Cisco CEO Chambers Dismisses SDN Rivals, White-Box Makers

The head of the world's top networking vendor is riding the wave of the strong performance of Cisco's ACI platform and Nexus 9000 switches.

Cisco CEO John Chambers

Cisco Systems CEO John Chambers has a message for those concerned that software-defined networking poses a threat to his company's future: Don't worry about it.

During the last financial quarter, Cisco saw sales of its network switches grow 11 percent over the same period a year earlier. More specifically, revenues for its Nexus 3000 and Nexus 9000 switches—the foundation for the Application Centric Infrastructure (ACI), the vendor's answer to software-defined networking (SDN)—increased 350 percent, while the number of customers for the Nexus 9000 switches and ACI jumped from 580 earlier last year to 1,700 in the final three months of 2014.

Cisco has shipped more than 1 million Nexus 9000 installed ports, and the number of customers of the Application Policy Infrastructure Controller (APIC) grew past 300 since the technology was released in July 2014.

The numbers led a confident Chambers to say during a Feb. 11 conference call with analysts and journalists that not only does SDN not threaten Cisco, but that his company is thriving in the highly competitive market.

"We are pulling away from our competitors and leading in both the SDN thought leadership and customer implementations," he said. "The market has recognized the benefit of ACI as compared to PowerPoint concepts of aspirational competitors. ACI and APIC will become the cornerstone of the next generation of networking architectures for many years, much like the UCS [Unified Computing System] has become in the data center."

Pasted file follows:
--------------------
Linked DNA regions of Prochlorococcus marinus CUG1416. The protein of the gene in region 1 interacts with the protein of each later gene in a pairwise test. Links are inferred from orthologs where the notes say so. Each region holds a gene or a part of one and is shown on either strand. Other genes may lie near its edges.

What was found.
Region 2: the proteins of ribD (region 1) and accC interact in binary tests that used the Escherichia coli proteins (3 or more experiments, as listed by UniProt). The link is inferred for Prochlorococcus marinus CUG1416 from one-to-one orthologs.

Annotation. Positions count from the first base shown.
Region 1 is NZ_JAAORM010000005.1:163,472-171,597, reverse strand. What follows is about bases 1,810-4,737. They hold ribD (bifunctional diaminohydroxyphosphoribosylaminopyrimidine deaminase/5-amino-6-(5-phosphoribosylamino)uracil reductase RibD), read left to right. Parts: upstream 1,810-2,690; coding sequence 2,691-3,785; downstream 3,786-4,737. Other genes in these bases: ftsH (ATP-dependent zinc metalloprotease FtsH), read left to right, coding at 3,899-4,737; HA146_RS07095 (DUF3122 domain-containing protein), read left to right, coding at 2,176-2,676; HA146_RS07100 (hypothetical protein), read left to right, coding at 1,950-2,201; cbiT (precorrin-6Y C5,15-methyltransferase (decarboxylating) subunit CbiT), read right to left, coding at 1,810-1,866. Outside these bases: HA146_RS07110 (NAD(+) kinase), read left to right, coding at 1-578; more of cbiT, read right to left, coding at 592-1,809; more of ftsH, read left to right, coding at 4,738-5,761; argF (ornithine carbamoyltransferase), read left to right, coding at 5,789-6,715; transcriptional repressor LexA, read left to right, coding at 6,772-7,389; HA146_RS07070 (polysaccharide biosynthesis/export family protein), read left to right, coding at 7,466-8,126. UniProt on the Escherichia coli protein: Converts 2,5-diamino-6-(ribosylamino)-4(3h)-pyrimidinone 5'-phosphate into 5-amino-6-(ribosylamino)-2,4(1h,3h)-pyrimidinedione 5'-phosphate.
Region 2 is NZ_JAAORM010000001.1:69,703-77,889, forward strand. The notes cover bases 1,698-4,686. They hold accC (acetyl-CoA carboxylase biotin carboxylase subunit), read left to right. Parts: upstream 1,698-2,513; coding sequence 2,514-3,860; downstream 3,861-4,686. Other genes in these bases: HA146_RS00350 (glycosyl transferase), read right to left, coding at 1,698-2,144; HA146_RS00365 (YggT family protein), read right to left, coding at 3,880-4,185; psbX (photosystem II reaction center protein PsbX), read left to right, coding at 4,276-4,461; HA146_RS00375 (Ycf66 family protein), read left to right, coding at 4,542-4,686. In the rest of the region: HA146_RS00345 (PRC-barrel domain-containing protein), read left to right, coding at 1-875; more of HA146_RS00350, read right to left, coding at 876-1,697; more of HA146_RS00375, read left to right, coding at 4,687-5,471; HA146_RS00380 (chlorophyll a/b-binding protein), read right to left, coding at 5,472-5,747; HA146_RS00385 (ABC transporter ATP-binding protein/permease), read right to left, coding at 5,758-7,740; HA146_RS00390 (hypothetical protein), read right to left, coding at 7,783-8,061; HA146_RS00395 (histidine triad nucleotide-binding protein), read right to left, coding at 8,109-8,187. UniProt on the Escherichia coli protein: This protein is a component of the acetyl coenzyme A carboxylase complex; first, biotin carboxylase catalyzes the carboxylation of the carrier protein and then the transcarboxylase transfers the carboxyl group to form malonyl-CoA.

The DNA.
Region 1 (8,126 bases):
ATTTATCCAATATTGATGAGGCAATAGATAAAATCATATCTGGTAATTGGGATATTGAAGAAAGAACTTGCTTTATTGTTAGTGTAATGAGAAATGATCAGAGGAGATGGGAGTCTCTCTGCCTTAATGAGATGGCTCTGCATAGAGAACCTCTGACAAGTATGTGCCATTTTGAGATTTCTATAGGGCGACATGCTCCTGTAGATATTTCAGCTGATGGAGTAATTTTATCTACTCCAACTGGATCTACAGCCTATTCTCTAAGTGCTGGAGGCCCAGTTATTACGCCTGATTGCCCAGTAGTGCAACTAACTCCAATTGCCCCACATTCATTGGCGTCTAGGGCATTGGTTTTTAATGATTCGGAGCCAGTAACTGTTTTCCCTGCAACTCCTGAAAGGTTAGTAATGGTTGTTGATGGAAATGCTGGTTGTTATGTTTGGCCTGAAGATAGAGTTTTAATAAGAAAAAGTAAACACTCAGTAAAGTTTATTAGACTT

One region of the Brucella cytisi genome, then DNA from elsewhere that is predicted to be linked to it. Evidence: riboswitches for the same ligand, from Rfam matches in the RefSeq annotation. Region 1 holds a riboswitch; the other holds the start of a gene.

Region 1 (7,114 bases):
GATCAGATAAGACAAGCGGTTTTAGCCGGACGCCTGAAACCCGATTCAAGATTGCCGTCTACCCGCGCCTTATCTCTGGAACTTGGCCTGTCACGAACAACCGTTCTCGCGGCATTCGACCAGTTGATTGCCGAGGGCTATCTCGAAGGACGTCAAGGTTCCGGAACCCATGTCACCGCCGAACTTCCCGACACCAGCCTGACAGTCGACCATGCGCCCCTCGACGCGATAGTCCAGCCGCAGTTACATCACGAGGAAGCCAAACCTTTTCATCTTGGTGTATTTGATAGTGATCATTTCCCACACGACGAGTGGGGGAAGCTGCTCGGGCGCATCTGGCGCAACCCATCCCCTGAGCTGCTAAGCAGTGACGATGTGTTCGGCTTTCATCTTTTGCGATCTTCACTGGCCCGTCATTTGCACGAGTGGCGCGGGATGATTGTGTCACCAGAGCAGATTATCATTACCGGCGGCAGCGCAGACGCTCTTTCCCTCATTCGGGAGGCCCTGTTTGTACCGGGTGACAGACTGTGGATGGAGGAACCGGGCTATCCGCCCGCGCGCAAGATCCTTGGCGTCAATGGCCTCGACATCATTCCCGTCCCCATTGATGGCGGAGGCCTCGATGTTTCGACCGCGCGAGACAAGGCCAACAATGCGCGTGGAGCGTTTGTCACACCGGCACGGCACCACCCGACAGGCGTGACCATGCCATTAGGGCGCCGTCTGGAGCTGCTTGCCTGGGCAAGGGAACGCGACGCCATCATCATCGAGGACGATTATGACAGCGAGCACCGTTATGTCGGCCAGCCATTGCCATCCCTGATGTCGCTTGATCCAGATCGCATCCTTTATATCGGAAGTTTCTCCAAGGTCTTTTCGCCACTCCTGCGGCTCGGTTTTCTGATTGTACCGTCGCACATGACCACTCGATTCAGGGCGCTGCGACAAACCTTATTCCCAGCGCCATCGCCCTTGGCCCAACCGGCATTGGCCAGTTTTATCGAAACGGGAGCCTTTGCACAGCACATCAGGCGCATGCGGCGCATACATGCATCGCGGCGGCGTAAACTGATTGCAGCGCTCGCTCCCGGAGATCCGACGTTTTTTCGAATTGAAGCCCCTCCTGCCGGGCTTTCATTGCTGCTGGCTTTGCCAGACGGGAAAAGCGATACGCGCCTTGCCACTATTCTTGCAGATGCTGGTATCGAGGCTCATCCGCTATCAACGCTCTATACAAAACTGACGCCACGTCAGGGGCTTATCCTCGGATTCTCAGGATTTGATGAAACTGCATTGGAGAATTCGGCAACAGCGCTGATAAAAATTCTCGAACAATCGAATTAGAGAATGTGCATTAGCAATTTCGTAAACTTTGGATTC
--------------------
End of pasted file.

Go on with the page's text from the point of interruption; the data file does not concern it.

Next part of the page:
Networking is a space in transition. SDN and network-functions virtualization (NFV) take the control plane and networking tasks from the complex underlying hardware—the kind that Cisco has sold for decades—and put them into software that can run on less-expensive commodity hardware. The move has given rise to white-box makers, which sell affordable switches that can run other vendors' software. A growing number of established networking vendors—such as Dell and Juniper Networks—are now offering what Gartner analysts call "brite boxes," which are open switches that can run third-party software.

SDN also has given rise to new competitors, from startups like Plexxi and Big Switch Networks to established data center players like VMware that are adding network virtualization capabilities to their portfolio.

Cisco also is challenged by such large Web businesses as Facebook and Google, which are developing their own networking gear to more efficiently and quickly move the massive amounts of data running through their data centers. On the same day that Cisco announced its quarterly earnings, Facebook engineers unveiled their latest networking device.

Cisco in 2013 introduced ACI, a strategy that uses a combination of software and hardware to create networking infrastructures that can be optimized in both physical and virtual environments and that can leverage partnerships with other vendors to get the best performance out of applications. Chambers called it an architectural play that includes integration of networking technology with servers and storage appliances and offers a range of capabilities that rivals and white-box makers can't, and which makes Cisco a partner that organizations want to work with.